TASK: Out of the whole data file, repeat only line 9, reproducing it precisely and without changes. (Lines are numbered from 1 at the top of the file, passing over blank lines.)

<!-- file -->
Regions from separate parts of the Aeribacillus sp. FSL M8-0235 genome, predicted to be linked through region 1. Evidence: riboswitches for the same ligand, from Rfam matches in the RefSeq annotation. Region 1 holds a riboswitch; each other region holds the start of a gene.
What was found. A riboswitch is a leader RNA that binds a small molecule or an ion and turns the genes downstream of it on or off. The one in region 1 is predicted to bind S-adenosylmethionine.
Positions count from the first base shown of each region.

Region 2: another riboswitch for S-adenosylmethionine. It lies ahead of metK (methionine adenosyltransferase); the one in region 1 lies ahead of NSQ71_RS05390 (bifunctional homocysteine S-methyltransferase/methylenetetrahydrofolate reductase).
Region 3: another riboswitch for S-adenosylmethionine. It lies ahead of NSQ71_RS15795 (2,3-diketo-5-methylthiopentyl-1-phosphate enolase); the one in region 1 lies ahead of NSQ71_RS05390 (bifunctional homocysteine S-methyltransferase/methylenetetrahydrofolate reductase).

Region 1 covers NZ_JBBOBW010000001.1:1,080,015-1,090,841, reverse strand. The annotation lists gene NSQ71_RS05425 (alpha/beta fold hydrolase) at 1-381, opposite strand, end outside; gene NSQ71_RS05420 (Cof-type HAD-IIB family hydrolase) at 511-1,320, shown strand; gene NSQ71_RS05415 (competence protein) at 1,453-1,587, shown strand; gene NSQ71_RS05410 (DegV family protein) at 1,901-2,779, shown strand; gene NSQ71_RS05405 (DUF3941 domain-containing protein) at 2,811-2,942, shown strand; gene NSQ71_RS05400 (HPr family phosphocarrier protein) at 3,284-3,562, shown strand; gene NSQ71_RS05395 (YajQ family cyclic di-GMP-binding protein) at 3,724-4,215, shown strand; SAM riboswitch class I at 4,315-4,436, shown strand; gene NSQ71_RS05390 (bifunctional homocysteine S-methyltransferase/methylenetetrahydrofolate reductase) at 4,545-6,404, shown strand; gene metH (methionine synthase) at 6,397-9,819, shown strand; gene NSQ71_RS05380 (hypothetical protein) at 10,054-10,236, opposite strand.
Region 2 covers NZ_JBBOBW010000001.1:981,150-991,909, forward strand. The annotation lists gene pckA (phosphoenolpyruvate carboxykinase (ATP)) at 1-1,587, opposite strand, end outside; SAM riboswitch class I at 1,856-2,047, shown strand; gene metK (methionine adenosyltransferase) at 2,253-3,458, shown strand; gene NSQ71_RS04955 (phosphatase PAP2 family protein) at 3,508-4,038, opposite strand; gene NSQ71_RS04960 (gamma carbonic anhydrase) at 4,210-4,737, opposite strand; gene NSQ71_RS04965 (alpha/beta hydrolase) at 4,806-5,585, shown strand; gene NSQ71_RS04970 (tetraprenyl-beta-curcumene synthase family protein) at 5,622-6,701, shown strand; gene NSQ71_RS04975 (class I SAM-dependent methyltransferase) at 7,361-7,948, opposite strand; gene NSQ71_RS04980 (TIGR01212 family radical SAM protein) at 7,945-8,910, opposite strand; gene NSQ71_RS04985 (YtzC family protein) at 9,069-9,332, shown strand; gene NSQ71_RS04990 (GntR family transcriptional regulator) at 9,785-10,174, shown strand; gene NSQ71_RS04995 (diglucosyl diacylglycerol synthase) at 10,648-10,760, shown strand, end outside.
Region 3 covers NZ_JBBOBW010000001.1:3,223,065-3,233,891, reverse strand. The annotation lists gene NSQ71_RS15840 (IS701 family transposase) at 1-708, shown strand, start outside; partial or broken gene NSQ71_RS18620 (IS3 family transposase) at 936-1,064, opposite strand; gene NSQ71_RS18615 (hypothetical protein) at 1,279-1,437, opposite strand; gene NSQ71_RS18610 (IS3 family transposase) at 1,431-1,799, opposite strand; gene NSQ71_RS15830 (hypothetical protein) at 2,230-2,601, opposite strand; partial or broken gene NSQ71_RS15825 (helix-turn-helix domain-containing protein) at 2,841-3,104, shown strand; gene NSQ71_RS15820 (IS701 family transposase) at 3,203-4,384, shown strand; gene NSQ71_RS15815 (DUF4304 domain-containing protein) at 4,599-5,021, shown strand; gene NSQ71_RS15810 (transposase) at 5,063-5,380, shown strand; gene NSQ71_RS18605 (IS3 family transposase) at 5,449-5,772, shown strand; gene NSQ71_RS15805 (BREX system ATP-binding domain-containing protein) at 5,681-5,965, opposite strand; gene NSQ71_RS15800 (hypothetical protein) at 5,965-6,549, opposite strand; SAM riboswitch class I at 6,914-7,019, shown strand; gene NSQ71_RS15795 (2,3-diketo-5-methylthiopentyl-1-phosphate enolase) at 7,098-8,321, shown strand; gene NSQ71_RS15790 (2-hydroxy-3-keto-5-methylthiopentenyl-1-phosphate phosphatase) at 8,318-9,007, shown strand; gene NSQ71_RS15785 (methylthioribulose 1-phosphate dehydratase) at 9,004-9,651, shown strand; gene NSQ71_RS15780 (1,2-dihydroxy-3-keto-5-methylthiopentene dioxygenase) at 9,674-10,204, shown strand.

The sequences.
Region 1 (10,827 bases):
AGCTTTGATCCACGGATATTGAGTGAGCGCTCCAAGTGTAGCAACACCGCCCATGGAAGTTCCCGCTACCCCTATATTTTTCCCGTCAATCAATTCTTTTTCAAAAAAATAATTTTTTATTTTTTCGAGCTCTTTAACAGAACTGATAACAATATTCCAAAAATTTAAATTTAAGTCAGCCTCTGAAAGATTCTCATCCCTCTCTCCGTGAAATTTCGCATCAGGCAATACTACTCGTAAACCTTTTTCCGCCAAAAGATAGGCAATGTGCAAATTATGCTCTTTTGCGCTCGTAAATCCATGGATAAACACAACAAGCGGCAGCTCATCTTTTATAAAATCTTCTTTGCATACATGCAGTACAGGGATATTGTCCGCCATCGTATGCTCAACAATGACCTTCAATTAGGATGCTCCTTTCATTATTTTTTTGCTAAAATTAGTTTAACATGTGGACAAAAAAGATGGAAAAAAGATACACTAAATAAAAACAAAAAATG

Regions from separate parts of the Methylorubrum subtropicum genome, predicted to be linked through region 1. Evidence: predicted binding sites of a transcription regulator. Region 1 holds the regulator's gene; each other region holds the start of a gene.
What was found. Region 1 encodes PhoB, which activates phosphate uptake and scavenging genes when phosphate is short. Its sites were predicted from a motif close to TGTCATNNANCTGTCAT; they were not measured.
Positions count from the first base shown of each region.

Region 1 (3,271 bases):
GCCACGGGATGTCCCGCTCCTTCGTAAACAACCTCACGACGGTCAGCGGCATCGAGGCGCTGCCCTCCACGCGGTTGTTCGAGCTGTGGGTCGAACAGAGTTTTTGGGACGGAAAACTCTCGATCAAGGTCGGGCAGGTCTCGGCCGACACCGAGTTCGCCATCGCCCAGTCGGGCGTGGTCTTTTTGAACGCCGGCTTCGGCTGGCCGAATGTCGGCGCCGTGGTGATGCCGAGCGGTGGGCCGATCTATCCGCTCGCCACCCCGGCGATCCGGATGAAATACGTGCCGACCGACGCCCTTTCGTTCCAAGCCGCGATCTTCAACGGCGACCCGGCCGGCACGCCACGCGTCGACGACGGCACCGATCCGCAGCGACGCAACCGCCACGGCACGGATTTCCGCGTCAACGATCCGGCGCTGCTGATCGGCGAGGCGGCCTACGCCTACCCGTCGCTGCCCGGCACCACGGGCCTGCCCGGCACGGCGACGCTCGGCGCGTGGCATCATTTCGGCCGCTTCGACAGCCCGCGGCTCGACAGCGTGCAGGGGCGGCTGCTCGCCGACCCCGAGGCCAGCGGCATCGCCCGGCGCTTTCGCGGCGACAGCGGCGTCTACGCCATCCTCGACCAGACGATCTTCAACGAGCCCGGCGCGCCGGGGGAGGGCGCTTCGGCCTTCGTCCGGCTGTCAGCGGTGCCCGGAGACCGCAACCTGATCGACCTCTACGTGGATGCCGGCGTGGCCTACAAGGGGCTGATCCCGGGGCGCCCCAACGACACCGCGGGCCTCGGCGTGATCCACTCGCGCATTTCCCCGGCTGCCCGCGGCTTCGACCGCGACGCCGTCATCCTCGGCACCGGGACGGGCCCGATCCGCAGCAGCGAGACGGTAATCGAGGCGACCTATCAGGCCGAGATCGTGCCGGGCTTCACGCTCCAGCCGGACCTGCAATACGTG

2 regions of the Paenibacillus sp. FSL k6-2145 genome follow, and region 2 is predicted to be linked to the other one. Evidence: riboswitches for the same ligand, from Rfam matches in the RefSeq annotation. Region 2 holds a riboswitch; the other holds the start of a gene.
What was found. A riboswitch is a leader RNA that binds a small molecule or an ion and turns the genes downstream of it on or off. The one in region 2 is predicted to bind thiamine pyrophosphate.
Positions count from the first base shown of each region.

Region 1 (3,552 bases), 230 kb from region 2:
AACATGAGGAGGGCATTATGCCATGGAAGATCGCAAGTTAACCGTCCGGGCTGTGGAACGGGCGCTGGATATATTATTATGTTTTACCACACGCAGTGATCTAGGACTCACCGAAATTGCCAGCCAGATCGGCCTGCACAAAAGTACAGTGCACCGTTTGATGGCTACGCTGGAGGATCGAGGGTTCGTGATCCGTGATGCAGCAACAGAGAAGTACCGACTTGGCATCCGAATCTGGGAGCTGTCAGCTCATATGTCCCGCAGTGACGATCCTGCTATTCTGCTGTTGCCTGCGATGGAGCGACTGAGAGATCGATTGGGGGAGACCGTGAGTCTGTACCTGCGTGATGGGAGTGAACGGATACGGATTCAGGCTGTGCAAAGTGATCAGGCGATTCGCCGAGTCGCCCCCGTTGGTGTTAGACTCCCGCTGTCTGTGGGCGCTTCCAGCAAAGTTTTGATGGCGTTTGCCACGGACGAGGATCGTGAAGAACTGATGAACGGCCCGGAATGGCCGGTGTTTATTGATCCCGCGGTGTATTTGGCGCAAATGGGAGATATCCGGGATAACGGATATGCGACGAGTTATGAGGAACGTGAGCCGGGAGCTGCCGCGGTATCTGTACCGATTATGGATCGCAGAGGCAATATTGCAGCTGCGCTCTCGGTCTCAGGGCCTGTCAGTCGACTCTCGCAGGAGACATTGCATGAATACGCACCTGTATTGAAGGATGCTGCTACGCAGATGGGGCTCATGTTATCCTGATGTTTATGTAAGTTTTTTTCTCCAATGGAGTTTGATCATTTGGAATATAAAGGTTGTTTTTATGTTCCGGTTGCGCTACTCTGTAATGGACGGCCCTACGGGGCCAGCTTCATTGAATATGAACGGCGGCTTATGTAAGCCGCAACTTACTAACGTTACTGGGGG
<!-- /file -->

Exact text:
The sequences.